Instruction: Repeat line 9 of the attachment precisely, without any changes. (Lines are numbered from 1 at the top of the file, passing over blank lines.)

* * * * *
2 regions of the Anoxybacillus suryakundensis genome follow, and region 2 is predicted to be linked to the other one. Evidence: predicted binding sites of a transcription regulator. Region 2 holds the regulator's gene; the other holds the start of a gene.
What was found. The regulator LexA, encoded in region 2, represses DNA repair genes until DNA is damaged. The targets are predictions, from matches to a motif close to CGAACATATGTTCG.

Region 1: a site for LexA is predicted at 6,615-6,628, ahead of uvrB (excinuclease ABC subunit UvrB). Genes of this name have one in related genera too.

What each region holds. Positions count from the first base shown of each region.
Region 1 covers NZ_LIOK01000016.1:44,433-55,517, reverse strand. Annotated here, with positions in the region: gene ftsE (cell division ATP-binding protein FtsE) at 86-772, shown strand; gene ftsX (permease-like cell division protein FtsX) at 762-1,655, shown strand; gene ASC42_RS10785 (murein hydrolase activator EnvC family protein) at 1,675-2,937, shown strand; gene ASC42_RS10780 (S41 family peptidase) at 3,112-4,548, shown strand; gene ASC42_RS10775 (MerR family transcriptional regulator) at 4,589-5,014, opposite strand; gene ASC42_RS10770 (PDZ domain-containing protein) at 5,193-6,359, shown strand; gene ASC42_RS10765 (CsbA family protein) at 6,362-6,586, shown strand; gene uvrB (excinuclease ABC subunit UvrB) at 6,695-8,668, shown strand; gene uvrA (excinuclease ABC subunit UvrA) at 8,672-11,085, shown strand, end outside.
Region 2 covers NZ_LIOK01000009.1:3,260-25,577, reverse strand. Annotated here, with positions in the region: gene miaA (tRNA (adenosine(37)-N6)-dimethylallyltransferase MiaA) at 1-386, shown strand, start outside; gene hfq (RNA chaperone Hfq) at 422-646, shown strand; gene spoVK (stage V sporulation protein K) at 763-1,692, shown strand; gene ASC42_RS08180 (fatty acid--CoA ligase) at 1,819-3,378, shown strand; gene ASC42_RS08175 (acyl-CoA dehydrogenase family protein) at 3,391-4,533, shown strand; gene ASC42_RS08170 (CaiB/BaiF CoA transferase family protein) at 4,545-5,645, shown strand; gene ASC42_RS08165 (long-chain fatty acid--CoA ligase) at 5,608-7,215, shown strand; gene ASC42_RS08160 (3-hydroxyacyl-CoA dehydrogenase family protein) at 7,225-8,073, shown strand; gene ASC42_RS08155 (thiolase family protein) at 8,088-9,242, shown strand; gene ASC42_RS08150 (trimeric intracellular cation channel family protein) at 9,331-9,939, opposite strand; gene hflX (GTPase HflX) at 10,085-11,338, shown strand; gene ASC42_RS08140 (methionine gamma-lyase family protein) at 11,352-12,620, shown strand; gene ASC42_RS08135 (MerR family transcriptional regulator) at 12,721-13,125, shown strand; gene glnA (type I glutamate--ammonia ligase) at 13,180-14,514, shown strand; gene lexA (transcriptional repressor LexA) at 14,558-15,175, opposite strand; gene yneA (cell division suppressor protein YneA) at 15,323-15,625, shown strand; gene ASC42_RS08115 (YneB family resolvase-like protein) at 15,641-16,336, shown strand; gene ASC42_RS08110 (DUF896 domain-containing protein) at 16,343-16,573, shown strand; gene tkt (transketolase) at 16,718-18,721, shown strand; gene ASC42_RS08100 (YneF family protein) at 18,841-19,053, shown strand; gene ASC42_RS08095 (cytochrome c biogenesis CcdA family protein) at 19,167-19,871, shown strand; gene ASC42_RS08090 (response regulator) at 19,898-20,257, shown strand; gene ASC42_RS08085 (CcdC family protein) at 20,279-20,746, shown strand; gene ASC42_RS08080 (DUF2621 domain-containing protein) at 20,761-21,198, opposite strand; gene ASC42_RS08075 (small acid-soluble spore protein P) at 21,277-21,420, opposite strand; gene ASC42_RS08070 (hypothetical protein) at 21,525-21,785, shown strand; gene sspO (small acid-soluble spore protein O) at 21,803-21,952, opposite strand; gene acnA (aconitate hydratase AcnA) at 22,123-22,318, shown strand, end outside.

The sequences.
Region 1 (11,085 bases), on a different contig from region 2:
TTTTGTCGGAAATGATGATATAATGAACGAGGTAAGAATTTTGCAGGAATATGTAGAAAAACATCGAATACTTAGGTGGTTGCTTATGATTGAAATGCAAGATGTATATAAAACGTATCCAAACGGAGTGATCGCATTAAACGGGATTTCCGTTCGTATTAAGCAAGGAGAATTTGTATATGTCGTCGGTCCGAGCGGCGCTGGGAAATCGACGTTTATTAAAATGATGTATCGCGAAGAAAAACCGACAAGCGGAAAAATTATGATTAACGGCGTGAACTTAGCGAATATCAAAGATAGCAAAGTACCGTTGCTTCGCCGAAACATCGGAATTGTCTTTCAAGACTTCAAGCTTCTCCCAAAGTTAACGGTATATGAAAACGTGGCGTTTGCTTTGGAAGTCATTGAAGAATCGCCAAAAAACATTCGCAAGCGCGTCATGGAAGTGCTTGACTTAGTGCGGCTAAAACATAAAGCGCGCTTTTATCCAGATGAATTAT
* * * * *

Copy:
TTTTGTCGGAAATGATGATATAATGAACGAGGTAAGAATTTTGCAGGAATATGTAGAAAAACATCGAATACTTAGGTGGTTGCTTATGATTGAAATGCAAGATGTATATAAAACGTATCCAAACGGAGTGATCGCATTAAACGGGATTTCCGTTCGTATTAAGCAAGGAGAATTTGTATATGTCGTCGGTCCGAGCGGCGCTGGGAAATCGACGTTTATTAAAATGATGTATCGCGAAGAAAAACCGACAAGCGGAAAAATTATGATTAACGGCGTGAACTTAGCGAATATCAAAGATAGCAAAGTACCGTTGCTTCGCCGAAACATCGGAATTGTCTTTCAAGACTTCAAGCTTCTCCCAAAGTTAACGGTATATGAAAACGTGGCGTTTGCTTTGGAAGTCATTGAAGAATCGCCAAAAAACATTCGCAAGCGCGTCATGGAAGTGCTTGACTTAGTGCGGCTAAAACATAAAGCGCGCTTTTATCCAGATGAATTAT